Diversify Your Investments

With additional money in your monthly budget, you can afford to diversify your investment strategy a bit. While you may have only had enough money previously to buy fairly straightforward investments like index funds, with additional money in your savings you can branch out to include diversifying investments. These may include bonds, international stocks, commodities, private equity, real estate, collectibles or countless other options.

Don’t take this step without consulting a financial advisor, however. Simply adding other assets for the sake of diversification isn’t enough — you’ll want to select those with the proper risk/reward balance for your portfolio. 

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Start Looking Ahead to Your Future Social Security Strategy

Even if you’re decades away from claiming your Social Security benefits, whenever you increase your income, it’s a good time to take a look at the status of your future payout.

Your Social Security retirement benefits are based on the 35 highest-earning years of your career, so by earning more, you’re bumping out lesser-earning years from your work history and boosting your future payout. As your projected Social Security benefits increase, start coordinating a claiming strategy based on your future income needs and the anticipated balance you’ll expect to have in your savings and investments.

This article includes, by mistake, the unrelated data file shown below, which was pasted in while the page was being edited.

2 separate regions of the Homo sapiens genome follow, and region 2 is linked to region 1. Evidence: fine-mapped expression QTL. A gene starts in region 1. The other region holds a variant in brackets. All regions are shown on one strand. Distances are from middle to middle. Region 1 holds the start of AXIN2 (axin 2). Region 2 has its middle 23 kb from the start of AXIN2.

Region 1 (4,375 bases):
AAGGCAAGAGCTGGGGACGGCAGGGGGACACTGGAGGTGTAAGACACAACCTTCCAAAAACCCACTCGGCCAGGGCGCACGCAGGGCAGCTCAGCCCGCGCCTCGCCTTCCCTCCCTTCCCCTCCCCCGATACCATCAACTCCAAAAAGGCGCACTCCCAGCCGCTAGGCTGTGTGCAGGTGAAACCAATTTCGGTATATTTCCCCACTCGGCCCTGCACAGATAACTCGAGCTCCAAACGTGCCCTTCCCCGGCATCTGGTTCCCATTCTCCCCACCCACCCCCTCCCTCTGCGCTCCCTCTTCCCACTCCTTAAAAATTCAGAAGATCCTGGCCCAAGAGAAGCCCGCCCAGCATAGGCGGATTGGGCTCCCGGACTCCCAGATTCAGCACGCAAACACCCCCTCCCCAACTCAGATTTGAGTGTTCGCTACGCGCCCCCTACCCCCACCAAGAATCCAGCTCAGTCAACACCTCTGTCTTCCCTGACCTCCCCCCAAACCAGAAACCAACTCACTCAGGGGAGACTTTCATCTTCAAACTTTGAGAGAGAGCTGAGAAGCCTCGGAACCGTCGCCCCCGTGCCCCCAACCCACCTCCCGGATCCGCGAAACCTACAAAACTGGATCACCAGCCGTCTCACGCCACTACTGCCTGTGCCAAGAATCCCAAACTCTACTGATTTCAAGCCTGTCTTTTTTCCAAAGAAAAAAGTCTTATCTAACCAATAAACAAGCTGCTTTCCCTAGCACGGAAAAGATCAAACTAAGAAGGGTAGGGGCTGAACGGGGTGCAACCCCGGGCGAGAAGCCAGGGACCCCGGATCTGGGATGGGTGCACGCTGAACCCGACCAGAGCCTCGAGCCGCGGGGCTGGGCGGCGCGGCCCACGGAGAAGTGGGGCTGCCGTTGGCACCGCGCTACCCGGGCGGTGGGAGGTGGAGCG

Allow Yourself a Higher Standard of Living — but Beware Lifestyle Creep

Once you start earning money, it’s only natural to feel like treating yourself. After all, you worked hard to get that extra income, and to feel “forced” to put it all away for debt service, savings and/or investment can feel more like a penalty.

There’s nothing wrong with taking a certain percentage of your new income and using it to increase discretionary areas of your budget, such as entertainment, dining out or travel. But be sure to avoid “lifestyle creep,” which is the tendency people have of expanding their lifestyles to use up any additional income that they earn. In other words, don’t be afraid to enjoy yourself a bit more, but don’t let it come at the expense of beefing up your emergency fund, paying off your debt and tucking away more money in your retirement accounts.

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About the Author

After earning a B.A. in English with a Specialization in Business from UCLA, John Csiszar worked in the financial services industry as a registered representative for 18 years. Along the way, Csiszar earned both Certified Financial Planner and Registered Investment Adviser designations, in addition to being licensed as a life agent, while working for both a major Wall Street wirehouse and for his own investment advisory firm. During his time as an advisor, Csiszar managed over $100 million in client assets while providing individualized investment plans for hundreds of clients.